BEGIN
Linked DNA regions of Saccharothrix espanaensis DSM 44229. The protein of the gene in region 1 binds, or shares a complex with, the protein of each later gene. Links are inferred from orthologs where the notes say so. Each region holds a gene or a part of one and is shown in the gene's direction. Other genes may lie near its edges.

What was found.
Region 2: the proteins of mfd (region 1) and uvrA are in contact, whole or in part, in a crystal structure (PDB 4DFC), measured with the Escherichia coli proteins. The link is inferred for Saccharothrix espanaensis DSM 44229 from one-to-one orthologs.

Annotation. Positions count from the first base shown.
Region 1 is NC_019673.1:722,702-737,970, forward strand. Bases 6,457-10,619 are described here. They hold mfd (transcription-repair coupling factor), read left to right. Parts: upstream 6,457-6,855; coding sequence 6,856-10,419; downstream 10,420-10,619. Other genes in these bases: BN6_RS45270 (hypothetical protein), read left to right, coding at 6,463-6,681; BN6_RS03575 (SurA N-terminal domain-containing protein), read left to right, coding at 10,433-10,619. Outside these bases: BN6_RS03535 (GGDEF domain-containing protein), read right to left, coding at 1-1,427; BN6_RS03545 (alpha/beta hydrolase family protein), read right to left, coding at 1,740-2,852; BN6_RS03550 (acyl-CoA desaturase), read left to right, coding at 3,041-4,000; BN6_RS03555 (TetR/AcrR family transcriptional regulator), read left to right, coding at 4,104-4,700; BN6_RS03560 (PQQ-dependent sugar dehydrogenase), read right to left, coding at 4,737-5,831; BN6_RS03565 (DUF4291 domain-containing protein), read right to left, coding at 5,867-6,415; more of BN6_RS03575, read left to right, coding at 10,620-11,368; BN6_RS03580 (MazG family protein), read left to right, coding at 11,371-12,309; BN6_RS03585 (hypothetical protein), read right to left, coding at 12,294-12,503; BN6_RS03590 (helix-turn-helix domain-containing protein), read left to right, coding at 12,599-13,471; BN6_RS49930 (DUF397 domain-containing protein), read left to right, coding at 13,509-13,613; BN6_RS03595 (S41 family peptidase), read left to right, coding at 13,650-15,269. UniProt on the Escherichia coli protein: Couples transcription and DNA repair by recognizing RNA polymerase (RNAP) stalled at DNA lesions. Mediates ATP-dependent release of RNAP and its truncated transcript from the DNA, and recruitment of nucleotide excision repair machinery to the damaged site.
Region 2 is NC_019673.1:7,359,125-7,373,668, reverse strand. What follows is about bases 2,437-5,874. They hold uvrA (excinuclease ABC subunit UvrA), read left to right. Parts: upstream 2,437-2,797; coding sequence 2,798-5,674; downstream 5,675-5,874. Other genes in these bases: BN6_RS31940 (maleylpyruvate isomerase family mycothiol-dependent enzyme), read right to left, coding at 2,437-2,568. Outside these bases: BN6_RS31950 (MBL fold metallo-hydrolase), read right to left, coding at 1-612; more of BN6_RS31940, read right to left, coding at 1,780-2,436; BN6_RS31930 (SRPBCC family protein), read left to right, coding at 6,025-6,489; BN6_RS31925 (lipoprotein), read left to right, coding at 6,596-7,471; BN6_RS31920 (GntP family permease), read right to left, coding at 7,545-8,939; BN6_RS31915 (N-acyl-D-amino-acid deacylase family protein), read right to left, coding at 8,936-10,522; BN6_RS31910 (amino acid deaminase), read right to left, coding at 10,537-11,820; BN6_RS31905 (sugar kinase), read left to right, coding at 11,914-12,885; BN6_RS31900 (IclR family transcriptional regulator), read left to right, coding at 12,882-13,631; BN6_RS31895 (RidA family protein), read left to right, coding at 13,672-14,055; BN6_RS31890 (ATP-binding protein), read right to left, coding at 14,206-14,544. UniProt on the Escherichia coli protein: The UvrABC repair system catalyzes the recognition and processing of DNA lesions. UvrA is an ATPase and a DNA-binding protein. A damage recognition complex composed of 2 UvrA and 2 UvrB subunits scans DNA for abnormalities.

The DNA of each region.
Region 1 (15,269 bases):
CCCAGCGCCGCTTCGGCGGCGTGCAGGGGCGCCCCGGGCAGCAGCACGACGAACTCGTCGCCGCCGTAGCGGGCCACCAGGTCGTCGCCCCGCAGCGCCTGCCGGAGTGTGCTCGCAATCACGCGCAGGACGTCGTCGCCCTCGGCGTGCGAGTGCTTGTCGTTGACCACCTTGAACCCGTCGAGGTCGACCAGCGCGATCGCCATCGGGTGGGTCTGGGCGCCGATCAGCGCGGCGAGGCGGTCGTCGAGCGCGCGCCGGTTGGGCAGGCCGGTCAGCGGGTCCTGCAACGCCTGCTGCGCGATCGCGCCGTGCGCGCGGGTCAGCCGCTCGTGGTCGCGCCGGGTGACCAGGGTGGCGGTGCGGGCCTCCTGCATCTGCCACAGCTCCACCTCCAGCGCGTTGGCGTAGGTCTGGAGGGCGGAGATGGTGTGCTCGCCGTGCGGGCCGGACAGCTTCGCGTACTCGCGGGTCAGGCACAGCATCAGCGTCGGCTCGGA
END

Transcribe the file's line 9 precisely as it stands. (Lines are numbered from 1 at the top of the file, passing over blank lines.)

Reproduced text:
CCCAGCGCCGCTTCGGCGGCGTGCAGGGGCGCCCCGGGCAGCAGCACGACGAACTCGTCGCCGCCGTAGCGGGCCACCAGGTCGTCGCCCCGCAGCGCCTGCCGGAGTGTGCTCGCAATCACGCGCAGGACGTCGTCGCCCTCGGCGTGCGAGTGCTTGTCGTTGACCACCTTGAACCCGTCGAGGTCGACCAGCGCGATCGCCATCGGGTGGGTCTGGGCGCCGATCAGCGCGGCGAGGCGGTCGTCGAGCGCGCGCCGGTTGGGCAGGCCGGTCAGCGGGTCCTGCAACGCCTGCTGCGCGATCGCGCCGTGCGCGCGGGTCAGCCGCTCGTGGTCGCGCCGGGTGACCAGGGTGGCGGTGCGGGCCTCCTGCATCTGCCACAGCTCCACCTCCAGCGCGTTGGCGTAGGTCTGGAGGGCGGAGATGGTGTGCTCGCCGTGCGGGCCGGACAGCTTCGCGTACTCGCGGGTCAGGCACAGCATCAGCGTCGGCTCGGA